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Ukraine has long been shaped by the rise and fall of empires - by David Abulafia for the Telegraph

Cambridge Historian David Abulafia provides a suitably sweeping narrative on the history of Ukraine and the competing claims of warring empires to its rich panoramic resources. Located between the Black Sea and the Baltic it has always been a strategically desirable territory and

“its rich resources, sprung from the mud of its extremely fertile soil, have also made Ukraine economically desirable.”

In addition

"It has always been a meeting place of very different cultures. In the fifth century BC the Greek historian Herodotus was fascinated by the customs of the partly nomadic peoples of what became Ukraine: the Scythian horsemen, skilled archers who built an empire stretching across the flat lands between the Black Sea and the Caspian."

The home to Greek Orthodox Christianity, the territory was fiercely contested between Genoese merchants and the Ottoman Turks before Catherine the Great lay claim and created a port at Odessa

“from which the grain of Ukraine flowed into the Black Sea and, when it was possible to sneak past Istanbul, into the Mediterranean and then far beyond, all the way to the fledgling United States.

Odessa drew in an extraordinary mix of peoples and religions: Greek shippers, Armenian merchants, Jewish middlemen, handling the produce grown by the downtrodden serfs of the hinterland, many of them Slavs sent south to work the soil.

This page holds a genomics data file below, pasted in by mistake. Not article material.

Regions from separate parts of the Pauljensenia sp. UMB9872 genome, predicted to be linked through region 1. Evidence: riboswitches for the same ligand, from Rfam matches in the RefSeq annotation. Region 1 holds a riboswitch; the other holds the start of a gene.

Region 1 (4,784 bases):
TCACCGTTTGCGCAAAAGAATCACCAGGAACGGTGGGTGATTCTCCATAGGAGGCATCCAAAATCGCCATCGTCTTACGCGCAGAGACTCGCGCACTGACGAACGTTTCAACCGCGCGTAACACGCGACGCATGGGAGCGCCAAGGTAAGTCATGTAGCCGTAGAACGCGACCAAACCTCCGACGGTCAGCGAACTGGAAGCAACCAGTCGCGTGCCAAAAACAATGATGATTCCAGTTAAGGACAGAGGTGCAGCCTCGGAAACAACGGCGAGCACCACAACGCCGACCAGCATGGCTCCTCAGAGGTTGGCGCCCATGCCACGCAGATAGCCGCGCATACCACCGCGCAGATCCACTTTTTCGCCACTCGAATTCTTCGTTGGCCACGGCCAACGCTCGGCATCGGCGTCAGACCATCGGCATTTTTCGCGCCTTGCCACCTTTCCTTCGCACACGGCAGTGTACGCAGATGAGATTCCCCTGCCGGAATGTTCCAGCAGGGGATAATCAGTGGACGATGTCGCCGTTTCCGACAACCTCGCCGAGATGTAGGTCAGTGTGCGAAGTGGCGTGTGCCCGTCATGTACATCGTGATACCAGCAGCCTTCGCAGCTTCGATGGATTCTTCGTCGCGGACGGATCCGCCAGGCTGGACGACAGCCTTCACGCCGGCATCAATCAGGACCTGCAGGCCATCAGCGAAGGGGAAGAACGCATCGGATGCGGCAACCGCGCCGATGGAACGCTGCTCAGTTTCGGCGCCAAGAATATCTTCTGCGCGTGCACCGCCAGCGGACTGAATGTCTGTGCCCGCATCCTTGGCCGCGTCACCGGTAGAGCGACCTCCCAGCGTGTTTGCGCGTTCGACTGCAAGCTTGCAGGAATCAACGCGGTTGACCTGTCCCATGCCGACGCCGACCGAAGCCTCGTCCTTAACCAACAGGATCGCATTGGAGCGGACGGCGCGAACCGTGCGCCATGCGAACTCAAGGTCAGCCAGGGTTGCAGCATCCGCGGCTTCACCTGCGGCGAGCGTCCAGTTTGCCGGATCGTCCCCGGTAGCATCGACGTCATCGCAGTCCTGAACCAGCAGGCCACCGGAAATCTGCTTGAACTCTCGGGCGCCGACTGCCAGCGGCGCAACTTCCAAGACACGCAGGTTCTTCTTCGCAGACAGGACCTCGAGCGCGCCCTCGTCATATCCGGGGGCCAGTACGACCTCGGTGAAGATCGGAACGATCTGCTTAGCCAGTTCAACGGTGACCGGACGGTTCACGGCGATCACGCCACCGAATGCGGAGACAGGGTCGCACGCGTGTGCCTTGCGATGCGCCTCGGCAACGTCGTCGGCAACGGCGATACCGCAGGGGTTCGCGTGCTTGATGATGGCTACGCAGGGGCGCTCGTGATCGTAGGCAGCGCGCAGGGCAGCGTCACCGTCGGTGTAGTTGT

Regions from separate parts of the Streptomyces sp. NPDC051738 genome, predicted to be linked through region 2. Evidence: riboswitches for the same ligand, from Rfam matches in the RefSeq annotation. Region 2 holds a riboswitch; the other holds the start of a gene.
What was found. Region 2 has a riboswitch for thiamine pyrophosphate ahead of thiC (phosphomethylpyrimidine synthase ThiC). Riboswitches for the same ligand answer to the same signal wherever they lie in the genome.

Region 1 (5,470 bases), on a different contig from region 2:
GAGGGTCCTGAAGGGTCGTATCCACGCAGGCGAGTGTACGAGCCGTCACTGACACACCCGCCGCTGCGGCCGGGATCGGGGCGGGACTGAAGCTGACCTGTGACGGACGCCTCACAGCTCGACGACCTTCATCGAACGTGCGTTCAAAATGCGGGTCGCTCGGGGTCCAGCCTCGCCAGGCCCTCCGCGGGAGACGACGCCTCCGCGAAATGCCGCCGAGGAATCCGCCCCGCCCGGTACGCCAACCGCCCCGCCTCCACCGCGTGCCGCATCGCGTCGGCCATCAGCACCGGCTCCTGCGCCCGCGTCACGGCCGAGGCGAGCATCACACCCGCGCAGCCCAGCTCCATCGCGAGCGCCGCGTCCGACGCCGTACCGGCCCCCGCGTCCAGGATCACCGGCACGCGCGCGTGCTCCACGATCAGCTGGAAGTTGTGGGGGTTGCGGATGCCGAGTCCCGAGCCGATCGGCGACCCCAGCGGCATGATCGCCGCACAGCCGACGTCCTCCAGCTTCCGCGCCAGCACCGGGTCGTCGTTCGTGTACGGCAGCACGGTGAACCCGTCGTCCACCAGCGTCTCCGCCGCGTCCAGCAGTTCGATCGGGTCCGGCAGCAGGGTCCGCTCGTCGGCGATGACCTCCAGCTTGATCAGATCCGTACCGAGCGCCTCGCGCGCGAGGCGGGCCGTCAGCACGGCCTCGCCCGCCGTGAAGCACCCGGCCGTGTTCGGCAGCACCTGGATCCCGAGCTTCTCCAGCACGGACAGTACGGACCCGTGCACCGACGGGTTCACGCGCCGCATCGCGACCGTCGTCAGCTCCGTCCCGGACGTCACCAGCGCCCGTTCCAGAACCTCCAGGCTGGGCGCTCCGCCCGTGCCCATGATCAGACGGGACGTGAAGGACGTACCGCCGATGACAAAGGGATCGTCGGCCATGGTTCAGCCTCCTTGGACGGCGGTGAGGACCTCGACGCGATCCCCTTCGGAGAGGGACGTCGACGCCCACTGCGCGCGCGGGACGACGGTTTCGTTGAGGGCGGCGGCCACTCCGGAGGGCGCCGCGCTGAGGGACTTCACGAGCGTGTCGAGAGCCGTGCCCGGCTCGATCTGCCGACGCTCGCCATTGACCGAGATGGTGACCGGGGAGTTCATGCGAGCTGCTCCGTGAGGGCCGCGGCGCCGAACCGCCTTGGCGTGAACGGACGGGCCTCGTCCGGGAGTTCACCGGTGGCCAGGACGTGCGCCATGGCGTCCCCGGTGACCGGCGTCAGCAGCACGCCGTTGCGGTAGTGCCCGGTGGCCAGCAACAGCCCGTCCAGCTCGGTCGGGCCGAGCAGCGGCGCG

This dependence on grain was also the unmaking of Ukraine when Stalin’s henchmen requisitioned the food grown by those farmers who were deemed to be prosperous "kulaks", creating a famine during which maybe 12 million, maybe more, peasants starved to death. The Holodomor is one of the greatest tragedies of the twentieth century. Soon after, Hitler dreamed of the wide expanses of Ukraine as the perfect Lebensraum, living space, for his master race, not leaving much room for the Ukrainians except as the conqueror’s slaves.”

All of which brings us to the present day:

“Putin has many motives for his attack on Ukraine, but he too desperately wants its resources. Far from being a "frontier" Ukraine is an exceptionally valuable piece of real estate.”

The full article can be read here with a link to the original beneath it:

Article for the Telegraph by David Abulafia - Ukraine has long been shaped by the rise and
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